Glossary of trading terms
A rally is a series of price increases in shares, indices, or bonds over a short period on the stock market. A considerable boost in demand from a rise in investment generally stokes a rally, and they often follow a period of flat or downward growth.
A rally that occurs during a prolonged period of price declines is called a bear market rally, and this can sometimes be mistaken for an end to the bear market period. However, it is considered a bear market rally only when prices stay underneath the level of the bearish decline.
A rally that occurs in a period of rising prices is called a bull market rally, which is less common than a bear market rally.
A range occurs when a security trades in a consistently high and low-price range for a given period. In this situation, a bounded range is identified by charting the high and low-price points across horizontal trendlines.
Security prices that are in the top area of a bounded range are called resistance levels, at this level, with a growing number of sellers in the market the asset will have resistance to trading.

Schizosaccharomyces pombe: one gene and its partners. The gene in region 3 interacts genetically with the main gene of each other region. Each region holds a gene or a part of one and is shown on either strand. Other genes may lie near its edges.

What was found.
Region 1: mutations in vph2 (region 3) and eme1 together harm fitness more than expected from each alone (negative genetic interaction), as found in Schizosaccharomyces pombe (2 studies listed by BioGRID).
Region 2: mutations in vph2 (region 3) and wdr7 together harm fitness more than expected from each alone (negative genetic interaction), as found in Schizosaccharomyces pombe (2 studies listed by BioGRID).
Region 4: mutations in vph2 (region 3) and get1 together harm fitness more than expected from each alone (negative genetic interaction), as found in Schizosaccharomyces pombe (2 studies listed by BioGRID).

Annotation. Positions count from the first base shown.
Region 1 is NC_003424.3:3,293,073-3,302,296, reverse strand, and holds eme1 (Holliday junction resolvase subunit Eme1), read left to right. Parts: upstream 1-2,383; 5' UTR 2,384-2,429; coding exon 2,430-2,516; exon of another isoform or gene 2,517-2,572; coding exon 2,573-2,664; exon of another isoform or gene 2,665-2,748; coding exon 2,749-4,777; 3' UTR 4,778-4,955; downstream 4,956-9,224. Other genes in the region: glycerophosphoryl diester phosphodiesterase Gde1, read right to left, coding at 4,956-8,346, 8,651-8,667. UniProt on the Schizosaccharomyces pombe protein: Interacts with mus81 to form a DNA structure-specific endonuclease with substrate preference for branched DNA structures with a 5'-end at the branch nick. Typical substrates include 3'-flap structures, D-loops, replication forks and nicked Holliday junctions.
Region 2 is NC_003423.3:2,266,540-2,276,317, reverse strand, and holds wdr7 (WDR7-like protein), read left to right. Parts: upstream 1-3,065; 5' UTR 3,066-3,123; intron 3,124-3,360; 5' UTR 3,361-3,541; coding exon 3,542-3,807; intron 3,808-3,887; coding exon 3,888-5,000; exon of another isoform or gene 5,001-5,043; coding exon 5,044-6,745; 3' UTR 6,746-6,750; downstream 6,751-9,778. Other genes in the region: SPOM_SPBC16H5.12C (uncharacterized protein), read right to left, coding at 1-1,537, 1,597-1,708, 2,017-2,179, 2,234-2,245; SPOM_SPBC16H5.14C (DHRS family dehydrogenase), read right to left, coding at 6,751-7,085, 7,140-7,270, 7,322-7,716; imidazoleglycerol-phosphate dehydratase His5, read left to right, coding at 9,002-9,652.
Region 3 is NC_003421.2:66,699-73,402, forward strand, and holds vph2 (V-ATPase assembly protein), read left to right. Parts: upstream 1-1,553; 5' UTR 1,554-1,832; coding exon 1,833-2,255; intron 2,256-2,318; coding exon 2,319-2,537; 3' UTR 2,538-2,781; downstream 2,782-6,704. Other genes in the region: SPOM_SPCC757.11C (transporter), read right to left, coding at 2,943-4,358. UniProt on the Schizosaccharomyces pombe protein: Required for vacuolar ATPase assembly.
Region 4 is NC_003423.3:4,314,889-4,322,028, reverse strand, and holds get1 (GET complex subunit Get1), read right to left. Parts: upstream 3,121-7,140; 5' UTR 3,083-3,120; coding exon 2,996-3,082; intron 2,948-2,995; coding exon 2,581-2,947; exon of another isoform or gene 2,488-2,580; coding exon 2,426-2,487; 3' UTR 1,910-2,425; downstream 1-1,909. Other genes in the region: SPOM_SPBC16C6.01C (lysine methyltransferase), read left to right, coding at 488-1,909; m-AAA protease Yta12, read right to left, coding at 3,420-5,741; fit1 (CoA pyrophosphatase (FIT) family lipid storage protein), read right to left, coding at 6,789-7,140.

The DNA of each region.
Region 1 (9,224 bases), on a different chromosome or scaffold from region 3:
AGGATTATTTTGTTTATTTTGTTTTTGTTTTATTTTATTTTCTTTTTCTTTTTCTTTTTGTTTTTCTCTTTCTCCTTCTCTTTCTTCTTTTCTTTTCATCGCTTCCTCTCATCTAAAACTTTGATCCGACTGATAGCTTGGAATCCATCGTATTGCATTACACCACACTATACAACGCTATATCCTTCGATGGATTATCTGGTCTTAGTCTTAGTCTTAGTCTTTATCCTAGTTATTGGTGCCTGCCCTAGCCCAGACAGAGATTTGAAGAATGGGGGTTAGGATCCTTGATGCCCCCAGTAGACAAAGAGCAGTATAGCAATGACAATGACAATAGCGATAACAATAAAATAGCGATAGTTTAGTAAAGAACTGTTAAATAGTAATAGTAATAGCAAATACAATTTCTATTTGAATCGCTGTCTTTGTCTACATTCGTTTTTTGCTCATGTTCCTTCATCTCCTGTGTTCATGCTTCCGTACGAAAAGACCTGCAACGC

Conversely, at the lower end of the price range a security is expected to experience price support as more buyers will be willing to trade at that price.
In Foreign Exchange (Forex), the rate is the value of one currency against another, representing how much of one it would take to buy the other. So, for example, if the exchange rate between the euro and the British pound is 0.85, it would cost €0.85 to buy £1.
Exchange rates are expressed in currency pairs, which use an acronym for each currency, followed by the exchange rate. So, in the example given above, the rate would read EUR/GDP 0.85.
The Royal Bank of New Zealand (RBNZ) is the country's central bank, responsible for driving the monetary policy to manage economic conditions. The core purpose of the RBNZ is to ensure that the economy has a stable financial system under which it can achieve growth.
The RBNZ makes decisions about the monetary policy and issues the local currency, the NZD.
Traders of significant size including pension funds, asset managers, insurance companies, etc. They are viewed as indicators of major long-term market interest, as opposed to shorter-term, intra-day speculators.
A realized profit or loss occurs when an investment is sold for a higher or lower price than purchased for, and it is only recognized once the transaction has been made. A realized profit is also known as a realized gain and only becomes liable for capital gains tax at this point.
For example, if an investor buys 1000 shares at $5 each and sells when the shares reach a market value of $8, they will have a realized profit of $3,000 ($8,000 -$5,000). Conversely, if the shares dropped to $2 each and sold, they would have a realized loss of $3,000 ($2,000 - $5,000).